A lawn stores carbon in the soil very efficiently, but gas mowers and chemical fertilizers can create more carbon than your lawn can store.
- Use a push mower for a weekly aerobic workout, if your lawn is small enough.
- If you use a power mower, use a mulching blade and leave the trimmings on the lawn.
- Mow high for healthy less-thirsty grass roots.
- Choose bluegrass only for high traffic areas near your home. Use drought-resistant grasses, meadow mixes or ground covers in other areas.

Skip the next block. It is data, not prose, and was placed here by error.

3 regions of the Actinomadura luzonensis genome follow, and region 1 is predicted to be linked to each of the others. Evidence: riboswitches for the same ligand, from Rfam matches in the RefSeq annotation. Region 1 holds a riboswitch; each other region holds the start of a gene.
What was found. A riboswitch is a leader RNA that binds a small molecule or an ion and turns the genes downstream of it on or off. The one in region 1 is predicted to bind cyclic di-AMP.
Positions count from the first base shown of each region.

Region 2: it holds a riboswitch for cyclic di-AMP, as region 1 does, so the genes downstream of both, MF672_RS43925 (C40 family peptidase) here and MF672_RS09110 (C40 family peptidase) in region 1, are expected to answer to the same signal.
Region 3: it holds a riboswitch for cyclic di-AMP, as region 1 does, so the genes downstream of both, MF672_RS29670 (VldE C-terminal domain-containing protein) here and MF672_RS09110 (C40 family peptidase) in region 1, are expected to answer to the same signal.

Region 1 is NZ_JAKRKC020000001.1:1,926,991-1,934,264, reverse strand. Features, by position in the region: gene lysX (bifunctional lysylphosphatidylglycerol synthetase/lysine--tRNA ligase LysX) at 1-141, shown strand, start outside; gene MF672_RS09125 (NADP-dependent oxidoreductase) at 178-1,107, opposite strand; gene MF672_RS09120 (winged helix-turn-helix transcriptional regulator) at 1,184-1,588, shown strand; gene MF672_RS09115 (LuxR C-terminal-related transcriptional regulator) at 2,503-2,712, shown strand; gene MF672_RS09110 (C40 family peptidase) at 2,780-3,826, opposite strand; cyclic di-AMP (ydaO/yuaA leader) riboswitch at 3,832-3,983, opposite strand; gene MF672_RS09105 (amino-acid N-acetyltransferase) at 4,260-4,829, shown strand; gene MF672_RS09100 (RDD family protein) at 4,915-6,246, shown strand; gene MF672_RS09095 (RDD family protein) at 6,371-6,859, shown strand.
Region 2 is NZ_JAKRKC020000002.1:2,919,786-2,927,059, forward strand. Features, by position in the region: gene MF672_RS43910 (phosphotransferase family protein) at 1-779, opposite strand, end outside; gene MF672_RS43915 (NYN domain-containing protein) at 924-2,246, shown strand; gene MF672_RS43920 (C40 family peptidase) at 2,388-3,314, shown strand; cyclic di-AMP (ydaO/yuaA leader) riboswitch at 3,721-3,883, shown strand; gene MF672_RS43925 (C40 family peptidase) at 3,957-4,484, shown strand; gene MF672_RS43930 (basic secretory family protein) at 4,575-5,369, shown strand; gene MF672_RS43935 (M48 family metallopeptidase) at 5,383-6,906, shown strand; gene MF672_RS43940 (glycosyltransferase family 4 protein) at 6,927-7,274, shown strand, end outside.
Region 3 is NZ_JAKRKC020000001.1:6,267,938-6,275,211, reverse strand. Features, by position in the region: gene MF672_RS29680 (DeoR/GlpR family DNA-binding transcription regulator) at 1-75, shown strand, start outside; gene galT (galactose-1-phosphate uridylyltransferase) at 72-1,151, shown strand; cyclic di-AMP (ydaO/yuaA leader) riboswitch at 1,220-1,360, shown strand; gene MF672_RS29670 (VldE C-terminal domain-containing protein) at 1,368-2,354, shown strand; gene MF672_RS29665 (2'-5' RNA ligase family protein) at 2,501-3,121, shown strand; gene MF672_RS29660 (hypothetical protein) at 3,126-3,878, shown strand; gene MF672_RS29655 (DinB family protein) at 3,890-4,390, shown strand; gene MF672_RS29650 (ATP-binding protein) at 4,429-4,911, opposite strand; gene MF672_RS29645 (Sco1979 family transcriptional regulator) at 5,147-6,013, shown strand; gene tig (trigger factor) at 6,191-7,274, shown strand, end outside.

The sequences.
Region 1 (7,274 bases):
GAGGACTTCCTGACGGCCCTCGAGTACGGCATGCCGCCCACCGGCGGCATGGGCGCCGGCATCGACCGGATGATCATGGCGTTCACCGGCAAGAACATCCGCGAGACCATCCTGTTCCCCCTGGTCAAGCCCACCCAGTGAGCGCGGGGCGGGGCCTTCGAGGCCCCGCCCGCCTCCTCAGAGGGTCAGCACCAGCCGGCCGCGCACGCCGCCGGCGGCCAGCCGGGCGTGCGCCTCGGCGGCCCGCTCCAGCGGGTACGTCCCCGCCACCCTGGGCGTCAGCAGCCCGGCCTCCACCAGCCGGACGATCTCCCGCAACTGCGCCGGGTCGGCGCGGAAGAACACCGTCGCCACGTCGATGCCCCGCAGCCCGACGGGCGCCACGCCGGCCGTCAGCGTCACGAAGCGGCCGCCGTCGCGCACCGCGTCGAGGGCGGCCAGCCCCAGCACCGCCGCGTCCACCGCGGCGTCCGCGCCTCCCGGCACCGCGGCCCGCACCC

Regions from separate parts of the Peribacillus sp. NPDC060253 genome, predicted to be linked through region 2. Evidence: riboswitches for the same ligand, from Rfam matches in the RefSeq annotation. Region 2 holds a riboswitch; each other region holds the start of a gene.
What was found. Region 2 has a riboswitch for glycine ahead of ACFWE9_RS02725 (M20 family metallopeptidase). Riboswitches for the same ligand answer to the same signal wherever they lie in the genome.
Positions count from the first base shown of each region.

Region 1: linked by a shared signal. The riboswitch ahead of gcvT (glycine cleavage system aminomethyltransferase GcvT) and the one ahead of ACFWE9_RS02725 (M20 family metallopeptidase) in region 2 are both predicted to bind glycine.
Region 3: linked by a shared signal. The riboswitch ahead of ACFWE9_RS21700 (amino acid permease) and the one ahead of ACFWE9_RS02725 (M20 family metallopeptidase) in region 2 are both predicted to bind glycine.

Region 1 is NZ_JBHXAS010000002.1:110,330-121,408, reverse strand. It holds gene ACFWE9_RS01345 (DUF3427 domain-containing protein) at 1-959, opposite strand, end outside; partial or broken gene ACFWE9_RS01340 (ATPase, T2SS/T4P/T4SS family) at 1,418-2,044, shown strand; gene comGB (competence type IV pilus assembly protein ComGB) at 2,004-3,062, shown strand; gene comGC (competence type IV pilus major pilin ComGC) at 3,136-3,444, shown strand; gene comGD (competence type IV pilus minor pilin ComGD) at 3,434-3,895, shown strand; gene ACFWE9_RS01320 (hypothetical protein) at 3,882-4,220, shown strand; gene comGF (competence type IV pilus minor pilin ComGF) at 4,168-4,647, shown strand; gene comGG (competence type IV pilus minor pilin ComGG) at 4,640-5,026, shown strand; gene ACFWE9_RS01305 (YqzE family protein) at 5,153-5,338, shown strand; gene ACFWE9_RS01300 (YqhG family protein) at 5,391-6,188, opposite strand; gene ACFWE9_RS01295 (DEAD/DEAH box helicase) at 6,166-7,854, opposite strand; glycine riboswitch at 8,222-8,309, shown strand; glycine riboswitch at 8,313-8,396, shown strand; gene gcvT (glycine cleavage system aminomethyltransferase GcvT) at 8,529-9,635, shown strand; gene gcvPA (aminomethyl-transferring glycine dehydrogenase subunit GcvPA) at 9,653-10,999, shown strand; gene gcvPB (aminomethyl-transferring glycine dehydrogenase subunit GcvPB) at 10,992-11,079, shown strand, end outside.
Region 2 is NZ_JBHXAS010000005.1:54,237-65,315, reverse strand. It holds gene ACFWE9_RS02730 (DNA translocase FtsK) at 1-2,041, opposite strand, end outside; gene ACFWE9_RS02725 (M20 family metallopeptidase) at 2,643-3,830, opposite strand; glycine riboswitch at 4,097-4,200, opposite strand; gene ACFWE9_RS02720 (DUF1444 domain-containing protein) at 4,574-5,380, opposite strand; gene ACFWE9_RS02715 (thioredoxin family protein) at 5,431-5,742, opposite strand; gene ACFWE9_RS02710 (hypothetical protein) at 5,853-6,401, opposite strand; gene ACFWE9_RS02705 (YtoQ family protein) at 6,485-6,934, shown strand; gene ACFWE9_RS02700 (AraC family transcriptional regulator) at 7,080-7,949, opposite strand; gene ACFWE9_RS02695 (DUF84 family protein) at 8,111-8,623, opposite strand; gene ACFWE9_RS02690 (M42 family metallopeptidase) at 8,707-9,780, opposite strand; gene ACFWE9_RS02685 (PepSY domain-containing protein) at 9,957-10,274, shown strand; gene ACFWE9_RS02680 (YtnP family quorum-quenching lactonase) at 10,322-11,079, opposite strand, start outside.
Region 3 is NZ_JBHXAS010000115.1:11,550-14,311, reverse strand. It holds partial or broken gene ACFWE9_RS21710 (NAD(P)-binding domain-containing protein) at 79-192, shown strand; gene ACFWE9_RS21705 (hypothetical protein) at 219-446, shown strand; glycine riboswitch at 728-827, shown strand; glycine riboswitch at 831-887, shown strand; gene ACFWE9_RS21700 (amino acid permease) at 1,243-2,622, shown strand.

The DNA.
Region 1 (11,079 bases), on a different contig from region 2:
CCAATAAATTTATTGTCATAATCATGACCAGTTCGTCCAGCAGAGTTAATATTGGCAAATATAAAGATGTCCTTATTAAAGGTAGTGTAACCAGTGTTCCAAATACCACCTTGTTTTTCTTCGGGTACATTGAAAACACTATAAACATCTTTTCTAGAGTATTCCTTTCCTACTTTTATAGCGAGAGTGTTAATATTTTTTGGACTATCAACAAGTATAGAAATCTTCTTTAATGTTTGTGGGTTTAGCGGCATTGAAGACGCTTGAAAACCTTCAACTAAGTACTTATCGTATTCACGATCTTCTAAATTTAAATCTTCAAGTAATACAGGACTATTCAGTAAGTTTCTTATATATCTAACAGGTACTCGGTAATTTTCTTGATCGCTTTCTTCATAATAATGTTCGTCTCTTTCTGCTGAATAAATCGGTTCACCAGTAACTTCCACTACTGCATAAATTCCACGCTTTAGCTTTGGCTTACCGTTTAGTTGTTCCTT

- Look for organic alternatives to chemical fertilizers and pesticides.
- Get your soil tested, so you can fine-tune your watering and fertilizing.
Even a tiny patch of grass can offer some of the same delights as a large lawn: sweet-smelling, cool and soft underfoot.
Jean Morgan mows her buffalo grass lawn only once a year with an electric
The Matanky-Holgate garden planted a wildflower meadow
instead of a lawn. No mowing or watering is needed!
In addition to storing carbon, a lawn is a good water filter.
It builds soil for other plants, cools the area and is a great urban fire control device.